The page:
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The Monetary Powers and Disabilities of the U.S. Constitution

September 15, 2010

Tags Political Theory

The chief mechanism of inflation today is the ability of the Federal Reserve System to generate an endless stream of paper currency that: (i) is purportedly legal tender for all debts, public and private: and (ii) is not redeemable in gold, silver coin, or bullion. Amazingly, the supposed authority of Congress, under the Constitution, itself to issue irredeemable, legal-tender paper currency, or to delegate such a power to the Federal Reserve System, finds no basis in either the Constitution or even in any decision of the United States Supreme Court. Indeed, no challenge to these assumed powers has ever come to the Supreme Court for adjudication, let alone been adjudicated!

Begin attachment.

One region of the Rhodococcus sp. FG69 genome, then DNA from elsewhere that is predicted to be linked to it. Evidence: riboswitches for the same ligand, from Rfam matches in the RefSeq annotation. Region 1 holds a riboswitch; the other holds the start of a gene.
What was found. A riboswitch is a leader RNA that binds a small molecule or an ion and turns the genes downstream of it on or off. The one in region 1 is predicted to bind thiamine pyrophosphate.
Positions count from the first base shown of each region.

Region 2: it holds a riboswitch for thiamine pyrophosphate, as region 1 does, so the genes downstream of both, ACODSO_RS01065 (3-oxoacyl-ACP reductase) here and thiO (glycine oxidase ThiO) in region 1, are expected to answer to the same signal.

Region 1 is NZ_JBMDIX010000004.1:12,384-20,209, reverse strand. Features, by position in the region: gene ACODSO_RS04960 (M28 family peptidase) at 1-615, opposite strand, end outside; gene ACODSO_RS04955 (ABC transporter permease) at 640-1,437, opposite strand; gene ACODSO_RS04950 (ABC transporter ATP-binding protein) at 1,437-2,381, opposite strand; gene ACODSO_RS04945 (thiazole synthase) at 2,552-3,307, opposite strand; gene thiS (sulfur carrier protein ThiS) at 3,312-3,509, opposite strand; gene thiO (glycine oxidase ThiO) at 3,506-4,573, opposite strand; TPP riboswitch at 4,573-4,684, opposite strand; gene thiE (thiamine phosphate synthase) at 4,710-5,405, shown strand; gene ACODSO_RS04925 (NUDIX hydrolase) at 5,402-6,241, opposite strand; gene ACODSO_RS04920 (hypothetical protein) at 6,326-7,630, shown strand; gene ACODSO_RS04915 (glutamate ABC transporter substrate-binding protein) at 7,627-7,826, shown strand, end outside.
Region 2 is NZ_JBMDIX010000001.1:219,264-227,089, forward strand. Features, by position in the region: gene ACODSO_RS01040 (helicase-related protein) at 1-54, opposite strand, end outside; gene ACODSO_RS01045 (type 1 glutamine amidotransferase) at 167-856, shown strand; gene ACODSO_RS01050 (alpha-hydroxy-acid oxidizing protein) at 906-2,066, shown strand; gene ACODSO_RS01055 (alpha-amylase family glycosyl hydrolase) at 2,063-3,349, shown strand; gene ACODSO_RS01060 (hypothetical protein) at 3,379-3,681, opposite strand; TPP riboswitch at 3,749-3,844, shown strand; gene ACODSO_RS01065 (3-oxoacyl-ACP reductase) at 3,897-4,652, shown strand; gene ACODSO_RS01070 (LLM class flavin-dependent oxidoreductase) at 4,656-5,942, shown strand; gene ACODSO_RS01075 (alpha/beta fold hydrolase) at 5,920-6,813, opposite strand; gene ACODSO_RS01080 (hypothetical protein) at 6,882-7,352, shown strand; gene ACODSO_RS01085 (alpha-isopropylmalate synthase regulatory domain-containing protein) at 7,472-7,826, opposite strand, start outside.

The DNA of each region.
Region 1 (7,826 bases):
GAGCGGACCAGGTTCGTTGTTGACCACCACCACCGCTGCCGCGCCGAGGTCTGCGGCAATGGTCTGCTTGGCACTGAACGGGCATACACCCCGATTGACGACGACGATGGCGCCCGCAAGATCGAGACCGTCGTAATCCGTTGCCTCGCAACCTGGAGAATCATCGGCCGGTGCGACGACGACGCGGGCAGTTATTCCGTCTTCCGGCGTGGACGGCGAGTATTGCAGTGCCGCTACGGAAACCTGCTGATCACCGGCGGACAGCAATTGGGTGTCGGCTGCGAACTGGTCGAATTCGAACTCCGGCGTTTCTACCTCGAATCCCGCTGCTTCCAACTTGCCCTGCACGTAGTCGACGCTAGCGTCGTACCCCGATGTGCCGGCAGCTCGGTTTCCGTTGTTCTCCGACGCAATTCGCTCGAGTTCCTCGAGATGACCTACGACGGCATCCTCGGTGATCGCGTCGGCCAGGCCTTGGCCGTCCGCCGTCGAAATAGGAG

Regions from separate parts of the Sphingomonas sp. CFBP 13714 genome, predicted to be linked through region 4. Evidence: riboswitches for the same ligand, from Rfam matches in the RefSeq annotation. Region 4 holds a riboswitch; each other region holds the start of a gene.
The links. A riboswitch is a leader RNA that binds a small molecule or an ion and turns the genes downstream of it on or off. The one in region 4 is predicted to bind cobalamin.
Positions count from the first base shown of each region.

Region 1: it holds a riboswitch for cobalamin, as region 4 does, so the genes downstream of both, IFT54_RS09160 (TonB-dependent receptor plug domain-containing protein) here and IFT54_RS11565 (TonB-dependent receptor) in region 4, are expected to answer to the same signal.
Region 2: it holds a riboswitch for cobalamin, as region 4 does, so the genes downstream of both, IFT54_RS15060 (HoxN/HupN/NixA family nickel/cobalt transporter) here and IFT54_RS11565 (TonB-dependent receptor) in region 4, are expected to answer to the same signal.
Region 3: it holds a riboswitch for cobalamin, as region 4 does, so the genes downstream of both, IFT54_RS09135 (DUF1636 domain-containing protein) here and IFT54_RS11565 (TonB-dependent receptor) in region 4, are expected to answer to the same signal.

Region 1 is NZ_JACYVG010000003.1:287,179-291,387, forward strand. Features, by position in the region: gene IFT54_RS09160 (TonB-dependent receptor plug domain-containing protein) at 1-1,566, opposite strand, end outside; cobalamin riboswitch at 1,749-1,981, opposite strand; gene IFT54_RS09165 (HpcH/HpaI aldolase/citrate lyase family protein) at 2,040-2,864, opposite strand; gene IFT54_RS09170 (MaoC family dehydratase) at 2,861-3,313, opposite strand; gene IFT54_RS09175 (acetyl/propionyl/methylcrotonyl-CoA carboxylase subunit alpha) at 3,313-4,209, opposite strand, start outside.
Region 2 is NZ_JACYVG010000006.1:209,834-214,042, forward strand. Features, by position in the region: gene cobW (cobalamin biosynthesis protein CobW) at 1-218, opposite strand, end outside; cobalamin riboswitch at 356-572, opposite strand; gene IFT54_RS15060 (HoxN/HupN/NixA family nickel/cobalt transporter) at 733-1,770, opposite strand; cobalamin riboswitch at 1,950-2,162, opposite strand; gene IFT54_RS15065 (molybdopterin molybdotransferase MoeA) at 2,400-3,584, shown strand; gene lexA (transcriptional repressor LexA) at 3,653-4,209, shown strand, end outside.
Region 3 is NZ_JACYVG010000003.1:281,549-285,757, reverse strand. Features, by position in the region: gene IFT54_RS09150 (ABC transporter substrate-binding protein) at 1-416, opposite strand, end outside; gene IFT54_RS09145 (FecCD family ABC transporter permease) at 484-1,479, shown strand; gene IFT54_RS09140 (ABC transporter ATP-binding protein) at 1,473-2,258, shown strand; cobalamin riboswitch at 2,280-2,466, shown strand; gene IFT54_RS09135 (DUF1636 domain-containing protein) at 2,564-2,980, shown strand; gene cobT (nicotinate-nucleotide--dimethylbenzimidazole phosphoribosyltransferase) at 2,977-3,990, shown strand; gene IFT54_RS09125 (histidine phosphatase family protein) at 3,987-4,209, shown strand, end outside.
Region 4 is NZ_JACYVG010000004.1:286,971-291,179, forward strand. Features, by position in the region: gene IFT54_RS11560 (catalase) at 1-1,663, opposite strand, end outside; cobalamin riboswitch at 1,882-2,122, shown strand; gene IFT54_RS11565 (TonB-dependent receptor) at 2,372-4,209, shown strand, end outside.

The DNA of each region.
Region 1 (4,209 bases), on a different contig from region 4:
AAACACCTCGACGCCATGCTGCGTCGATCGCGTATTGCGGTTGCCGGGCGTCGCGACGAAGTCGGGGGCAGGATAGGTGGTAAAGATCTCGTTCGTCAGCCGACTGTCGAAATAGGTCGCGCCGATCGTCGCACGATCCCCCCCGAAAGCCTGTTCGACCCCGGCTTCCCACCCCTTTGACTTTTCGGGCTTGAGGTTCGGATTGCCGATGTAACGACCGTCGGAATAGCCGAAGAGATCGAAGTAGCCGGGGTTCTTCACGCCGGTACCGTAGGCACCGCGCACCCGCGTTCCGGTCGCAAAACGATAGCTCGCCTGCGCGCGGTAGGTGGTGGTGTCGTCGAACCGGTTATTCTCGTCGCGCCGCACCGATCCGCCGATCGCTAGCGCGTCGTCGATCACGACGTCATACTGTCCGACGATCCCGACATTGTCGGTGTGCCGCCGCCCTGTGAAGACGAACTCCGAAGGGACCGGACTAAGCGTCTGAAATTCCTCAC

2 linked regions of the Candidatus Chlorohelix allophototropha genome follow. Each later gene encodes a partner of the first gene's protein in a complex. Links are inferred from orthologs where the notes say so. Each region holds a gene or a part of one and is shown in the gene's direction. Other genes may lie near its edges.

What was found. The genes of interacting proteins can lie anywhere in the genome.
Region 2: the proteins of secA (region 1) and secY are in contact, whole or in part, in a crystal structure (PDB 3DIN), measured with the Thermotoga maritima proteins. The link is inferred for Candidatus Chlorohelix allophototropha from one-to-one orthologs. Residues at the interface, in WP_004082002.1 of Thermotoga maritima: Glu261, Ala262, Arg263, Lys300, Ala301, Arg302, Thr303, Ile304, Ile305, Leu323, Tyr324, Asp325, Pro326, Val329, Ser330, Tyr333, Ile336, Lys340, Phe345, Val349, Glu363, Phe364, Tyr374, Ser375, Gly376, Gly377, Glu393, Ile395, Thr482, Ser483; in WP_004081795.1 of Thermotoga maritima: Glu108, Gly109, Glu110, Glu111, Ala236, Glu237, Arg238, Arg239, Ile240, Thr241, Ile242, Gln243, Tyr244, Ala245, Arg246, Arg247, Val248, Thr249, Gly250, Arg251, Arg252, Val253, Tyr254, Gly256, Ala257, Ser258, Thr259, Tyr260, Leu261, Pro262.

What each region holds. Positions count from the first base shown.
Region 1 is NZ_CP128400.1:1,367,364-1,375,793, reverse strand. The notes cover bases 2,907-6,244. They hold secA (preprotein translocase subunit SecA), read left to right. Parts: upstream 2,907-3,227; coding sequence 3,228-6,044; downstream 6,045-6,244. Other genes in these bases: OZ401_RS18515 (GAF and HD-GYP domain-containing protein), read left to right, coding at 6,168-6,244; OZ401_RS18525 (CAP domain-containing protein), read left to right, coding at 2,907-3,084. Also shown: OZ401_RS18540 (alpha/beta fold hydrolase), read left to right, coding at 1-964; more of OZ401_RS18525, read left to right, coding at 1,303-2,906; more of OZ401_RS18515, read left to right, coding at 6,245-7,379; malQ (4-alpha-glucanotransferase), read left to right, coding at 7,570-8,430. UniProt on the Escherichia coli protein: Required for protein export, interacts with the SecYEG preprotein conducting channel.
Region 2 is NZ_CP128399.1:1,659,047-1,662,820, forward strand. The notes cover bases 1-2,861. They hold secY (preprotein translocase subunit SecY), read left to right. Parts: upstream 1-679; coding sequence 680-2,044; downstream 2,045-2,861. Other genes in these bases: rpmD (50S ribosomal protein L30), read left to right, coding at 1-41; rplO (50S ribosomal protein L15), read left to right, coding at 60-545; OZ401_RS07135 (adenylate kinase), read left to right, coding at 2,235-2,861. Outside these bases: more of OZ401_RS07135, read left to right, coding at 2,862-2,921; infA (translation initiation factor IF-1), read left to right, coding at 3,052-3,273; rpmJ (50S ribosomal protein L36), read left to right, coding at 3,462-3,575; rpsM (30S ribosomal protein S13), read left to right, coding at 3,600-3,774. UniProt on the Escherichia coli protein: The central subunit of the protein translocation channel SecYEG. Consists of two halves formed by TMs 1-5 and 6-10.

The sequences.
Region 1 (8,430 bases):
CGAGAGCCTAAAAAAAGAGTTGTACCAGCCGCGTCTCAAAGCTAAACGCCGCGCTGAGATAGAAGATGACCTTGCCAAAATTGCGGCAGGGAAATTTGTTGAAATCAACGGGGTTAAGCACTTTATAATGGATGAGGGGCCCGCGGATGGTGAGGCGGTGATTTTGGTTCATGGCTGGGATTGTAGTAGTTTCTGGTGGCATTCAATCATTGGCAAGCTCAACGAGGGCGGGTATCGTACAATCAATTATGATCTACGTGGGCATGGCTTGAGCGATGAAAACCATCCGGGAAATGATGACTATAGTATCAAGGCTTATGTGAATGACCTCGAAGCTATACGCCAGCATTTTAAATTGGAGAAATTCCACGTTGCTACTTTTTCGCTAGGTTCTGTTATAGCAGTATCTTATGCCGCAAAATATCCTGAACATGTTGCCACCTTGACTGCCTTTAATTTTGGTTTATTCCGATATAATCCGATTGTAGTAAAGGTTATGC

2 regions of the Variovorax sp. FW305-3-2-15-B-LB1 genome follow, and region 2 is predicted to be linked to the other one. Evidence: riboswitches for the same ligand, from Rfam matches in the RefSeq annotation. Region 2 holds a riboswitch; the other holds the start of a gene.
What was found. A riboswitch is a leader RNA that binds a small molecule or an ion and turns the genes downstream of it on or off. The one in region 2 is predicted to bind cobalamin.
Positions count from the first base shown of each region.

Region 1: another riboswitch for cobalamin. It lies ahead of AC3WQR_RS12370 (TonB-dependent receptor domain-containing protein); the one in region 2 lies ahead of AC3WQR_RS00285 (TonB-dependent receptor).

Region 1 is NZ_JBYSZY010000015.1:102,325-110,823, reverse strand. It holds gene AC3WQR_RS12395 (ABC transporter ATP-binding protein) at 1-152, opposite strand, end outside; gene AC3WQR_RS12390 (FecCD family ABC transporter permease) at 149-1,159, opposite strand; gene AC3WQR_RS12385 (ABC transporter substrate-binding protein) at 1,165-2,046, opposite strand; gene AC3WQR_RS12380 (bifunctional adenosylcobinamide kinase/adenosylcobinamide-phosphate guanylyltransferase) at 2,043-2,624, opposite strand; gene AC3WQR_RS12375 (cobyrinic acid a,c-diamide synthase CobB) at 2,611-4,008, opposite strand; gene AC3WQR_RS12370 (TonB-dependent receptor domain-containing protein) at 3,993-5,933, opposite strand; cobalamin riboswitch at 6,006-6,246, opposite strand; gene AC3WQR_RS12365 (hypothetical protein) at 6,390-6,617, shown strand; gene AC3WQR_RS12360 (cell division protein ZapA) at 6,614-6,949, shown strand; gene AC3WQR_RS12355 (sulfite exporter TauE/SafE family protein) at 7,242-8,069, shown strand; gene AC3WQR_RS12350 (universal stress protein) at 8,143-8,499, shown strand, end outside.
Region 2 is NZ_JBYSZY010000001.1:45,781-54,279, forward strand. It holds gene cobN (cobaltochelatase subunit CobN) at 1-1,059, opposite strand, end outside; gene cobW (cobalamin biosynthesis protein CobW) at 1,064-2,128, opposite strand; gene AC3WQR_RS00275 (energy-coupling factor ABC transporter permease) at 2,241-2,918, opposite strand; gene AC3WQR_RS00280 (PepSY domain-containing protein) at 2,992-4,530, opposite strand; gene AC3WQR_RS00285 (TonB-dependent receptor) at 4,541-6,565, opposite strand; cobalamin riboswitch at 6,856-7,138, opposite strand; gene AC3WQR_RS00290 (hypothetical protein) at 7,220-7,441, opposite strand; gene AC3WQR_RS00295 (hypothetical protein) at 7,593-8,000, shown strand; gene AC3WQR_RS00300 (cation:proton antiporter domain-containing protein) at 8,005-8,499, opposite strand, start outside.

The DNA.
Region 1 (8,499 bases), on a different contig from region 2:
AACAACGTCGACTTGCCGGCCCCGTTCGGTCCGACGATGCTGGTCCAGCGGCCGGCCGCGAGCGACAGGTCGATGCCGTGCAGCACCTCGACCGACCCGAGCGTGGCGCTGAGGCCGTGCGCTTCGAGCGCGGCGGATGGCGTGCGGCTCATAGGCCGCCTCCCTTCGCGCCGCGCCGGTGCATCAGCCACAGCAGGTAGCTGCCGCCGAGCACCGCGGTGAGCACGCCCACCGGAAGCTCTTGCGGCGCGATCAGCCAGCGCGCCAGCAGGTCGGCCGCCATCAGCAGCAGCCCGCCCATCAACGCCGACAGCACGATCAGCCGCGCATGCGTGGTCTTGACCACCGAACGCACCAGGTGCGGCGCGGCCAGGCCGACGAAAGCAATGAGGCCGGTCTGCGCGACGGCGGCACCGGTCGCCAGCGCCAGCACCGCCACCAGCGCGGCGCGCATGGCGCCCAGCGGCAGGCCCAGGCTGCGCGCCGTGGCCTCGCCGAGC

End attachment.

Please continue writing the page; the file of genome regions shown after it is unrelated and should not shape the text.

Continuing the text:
This study, prepared for the United States Gold Commission by Edwin Vieira, Jr., investigates what monetary powers and disabilities the Constitution contains, and the extent to which they deny Congress the authority to maintain the contemporary system of "fiat currency" that most Americans erroneously treat as "money".

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